Venezuelan golden retreat could lead to dire trouble
Chavez said he is trying to protect his country from the financial woes on both sides of the Atlantic.
The move is in line with the nationalization of Venezuela’s gold industry. But Chavez has a broader plan to repatriate his country's gold bars and shift most of its cash reserves out of Western nations to political allies including China, Russia and Brazil.
Author and researcher Adrian Salbuchi believes there is a double reading on this.
“First of all, there is a financial one, and then you see a political one,” Salbuchi told RT. “The financial one is really quite simple, seeing the way the markets are going, seeing the way the European Union’s and the United States’ economies are going.”
“Venezuela is the 13th largest holder of gold in the world,” he added. “From a financial aspect, I think it is a very shrewd and intelligent move to protect his country’s gold assets. There is, however, a political overtone in that he wants to pull out the other financial assets that Venezuela has in the UK, in the US, and push it into what he calls ‘more likable allies’ – Russia, China and Brazil.”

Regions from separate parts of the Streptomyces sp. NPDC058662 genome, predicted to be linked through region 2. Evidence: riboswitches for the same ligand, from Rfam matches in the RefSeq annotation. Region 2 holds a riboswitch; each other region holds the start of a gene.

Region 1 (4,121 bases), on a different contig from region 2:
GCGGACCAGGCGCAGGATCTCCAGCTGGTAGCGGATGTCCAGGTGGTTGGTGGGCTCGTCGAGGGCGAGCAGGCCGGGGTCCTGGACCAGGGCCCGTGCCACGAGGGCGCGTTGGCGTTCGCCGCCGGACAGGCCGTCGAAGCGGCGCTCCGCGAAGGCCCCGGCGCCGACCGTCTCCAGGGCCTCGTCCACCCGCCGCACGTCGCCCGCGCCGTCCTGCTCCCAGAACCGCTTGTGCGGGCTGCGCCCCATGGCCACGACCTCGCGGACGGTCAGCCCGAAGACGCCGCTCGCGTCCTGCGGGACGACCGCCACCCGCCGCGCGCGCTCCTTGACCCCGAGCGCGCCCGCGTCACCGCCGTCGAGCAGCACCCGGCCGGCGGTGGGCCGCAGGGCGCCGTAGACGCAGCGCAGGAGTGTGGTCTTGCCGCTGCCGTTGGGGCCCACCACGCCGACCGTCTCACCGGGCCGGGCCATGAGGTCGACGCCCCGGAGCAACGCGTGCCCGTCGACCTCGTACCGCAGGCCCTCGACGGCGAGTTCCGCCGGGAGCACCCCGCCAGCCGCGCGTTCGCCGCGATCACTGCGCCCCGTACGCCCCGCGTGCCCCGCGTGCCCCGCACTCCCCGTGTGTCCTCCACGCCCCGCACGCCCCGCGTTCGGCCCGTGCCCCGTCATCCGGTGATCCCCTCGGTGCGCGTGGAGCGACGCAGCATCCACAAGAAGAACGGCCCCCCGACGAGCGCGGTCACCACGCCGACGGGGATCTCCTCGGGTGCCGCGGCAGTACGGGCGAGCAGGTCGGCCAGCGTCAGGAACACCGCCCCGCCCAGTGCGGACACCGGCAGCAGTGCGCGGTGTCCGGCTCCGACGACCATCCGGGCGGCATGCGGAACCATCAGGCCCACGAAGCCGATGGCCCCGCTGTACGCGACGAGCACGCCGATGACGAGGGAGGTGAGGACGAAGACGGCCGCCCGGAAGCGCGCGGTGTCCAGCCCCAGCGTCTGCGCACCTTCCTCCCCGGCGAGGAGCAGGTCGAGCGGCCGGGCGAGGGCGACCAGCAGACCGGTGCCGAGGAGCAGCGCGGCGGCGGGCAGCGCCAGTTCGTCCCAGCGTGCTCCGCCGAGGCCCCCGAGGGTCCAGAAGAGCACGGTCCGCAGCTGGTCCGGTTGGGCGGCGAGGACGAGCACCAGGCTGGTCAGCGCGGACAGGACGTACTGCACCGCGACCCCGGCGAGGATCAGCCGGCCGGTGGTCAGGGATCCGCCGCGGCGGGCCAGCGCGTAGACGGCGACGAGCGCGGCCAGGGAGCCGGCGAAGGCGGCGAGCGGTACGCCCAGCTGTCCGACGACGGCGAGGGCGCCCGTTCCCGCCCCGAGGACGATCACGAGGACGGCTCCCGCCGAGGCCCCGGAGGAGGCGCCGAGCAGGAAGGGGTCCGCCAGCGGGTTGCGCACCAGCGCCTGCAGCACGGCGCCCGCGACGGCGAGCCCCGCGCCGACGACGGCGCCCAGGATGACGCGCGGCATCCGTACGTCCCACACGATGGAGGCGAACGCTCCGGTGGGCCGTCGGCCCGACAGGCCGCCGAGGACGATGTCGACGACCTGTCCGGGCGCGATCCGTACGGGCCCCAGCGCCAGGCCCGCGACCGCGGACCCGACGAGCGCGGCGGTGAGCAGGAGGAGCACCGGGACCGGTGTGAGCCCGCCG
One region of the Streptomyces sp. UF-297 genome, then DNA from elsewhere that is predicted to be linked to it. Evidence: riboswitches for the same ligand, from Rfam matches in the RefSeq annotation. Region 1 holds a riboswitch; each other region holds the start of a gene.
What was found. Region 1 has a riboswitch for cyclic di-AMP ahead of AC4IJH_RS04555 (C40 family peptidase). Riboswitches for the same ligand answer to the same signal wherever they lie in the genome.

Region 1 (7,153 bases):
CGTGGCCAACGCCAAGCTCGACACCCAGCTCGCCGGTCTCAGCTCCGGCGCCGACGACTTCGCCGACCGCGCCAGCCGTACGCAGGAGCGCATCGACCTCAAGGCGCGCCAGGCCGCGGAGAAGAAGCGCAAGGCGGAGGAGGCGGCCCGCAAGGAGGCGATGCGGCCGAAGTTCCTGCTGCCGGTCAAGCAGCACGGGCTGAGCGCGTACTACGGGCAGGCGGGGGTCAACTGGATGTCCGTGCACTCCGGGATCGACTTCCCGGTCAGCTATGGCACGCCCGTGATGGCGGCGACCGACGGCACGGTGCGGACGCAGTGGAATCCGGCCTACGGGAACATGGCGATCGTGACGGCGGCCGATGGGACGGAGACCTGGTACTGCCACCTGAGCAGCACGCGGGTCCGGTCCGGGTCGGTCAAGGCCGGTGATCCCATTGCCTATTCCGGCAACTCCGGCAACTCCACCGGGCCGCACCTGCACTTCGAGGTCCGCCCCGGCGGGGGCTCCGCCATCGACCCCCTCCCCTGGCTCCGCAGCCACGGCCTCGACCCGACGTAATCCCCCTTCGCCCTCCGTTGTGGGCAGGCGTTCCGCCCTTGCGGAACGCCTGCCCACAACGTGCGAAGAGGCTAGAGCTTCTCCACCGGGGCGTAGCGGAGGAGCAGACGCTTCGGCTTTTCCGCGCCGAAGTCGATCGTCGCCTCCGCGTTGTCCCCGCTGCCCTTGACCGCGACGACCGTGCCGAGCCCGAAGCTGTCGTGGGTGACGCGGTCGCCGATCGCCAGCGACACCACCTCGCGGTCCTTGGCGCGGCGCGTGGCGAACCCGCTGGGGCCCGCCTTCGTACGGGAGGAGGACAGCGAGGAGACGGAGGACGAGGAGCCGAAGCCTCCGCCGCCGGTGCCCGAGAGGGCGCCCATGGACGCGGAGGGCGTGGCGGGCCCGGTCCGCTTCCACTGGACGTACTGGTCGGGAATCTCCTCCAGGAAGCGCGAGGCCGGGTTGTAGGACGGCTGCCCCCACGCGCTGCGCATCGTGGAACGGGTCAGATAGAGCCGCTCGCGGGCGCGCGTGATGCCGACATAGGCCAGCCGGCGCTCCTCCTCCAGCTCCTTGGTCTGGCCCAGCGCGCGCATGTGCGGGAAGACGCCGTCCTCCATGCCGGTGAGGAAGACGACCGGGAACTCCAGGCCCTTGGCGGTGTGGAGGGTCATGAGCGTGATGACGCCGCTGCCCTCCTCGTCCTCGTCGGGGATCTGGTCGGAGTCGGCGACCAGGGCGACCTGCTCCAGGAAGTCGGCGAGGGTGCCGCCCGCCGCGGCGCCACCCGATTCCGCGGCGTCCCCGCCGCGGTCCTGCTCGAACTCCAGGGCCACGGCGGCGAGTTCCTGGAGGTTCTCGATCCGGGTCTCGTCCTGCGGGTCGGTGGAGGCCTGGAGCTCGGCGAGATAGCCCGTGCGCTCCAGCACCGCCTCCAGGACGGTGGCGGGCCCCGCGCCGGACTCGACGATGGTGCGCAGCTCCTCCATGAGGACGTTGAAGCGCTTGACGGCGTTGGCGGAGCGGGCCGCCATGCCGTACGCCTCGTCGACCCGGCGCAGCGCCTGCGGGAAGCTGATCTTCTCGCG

Salbuchi says he fears the Venezuelan president might have not measured the potential risk and consequences of such a move.
“This is an outright attack on the US, UK and the European Union as major financial markets, as major areas of safety to keep your gold,” he said. “If this could start a run on keeping gold in the US, UK, European Union and Switzerland, this might have much more dire consequences than Mr. Chavez imagines.”
“This might be a triggering mechanism that might even justify a political move to start regime change throughout Latin America, which would no doubt start with Venezuela,” he warned. “Actions such as this could very well be the triggers for grave geopolitical actions.”